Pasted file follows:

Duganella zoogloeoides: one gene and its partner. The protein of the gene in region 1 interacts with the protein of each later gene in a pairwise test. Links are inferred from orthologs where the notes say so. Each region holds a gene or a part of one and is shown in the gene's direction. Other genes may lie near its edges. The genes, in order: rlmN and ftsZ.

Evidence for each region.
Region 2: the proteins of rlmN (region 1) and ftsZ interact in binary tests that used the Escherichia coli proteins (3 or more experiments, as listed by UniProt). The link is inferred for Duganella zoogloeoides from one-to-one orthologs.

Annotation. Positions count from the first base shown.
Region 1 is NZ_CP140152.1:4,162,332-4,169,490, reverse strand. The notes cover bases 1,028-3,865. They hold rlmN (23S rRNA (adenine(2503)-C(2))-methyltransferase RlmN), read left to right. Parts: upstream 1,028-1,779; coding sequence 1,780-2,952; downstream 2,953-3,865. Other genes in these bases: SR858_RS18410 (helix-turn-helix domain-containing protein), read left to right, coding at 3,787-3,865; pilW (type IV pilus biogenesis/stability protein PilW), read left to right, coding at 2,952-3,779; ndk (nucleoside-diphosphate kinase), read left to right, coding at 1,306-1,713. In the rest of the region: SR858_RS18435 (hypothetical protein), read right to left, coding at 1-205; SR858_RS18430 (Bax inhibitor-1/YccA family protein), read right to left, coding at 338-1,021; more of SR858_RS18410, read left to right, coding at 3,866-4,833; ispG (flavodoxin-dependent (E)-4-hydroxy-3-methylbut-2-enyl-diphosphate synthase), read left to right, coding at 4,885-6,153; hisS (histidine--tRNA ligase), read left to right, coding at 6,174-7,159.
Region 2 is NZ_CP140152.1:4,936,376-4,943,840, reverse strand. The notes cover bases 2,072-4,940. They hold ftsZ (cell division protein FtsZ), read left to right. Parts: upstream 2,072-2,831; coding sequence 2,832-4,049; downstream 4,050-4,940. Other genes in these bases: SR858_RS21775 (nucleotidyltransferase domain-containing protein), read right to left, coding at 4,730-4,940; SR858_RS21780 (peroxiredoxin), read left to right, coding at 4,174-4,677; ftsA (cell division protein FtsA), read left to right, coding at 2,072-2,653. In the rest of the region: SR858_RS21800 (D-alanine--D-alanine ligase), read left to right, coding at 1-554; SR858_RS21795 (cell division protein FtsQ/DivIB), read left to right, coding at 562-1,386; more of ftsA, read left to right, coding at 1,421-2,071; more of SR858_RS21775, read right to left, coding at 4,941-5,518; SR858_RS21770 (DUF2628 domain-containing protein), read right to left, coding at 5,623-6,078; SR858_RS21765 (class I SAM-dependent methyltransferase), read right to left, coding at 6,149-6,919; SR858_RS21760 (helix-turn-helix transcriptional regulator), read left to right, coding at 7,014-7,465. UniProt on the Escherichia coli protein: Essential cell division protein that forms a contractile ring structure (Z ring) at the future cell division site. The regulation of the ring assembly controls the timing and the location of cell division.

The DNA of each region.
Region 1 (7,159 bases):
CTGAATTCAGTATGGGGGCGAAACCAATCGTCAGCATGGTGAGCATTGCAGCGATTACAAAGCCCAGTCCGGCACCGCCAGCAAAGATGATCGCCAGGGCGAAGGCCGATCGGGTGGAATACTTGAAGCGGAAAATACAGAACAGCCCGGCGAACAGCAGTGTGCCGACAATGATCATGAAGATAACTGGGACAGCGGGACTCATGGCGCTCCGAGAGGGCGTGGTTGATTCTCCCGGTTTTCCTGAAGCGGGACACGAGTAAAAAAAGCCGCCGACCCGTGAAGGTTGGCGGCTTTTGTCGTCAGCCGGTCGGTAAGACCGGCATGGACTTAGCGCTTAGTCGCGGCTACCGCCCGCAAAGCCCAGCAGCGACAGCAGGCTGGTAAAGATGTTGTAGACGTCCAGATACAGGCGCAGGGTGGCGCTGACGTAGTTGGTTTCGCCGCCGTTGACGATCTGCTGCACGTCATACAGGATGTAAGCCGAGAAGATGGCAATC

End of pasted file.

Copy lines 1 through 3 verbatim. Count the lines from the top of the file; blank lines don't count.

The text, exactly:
Duganella zoogloeoides: one gene and its partner. The protein of the gene in region 1 interacts with the protein of each later gene in a pairwise test. Links are inferred from orthologs where the notes say so. Each region holds a gene or a part of one and is shown in the gene's direction. Other genes may lie near its edges. The genes, in order: rlmN and ftsZ.

Evidence for each region.
Region 2: the proteins of rlmN (region 1) and ftsZ interact in binary tests that used the Escherichia coli proteins (3 or more experiments, as listed by UniProt). The link is inferred for Duganella zoogloeoides from one-to-one orthologs.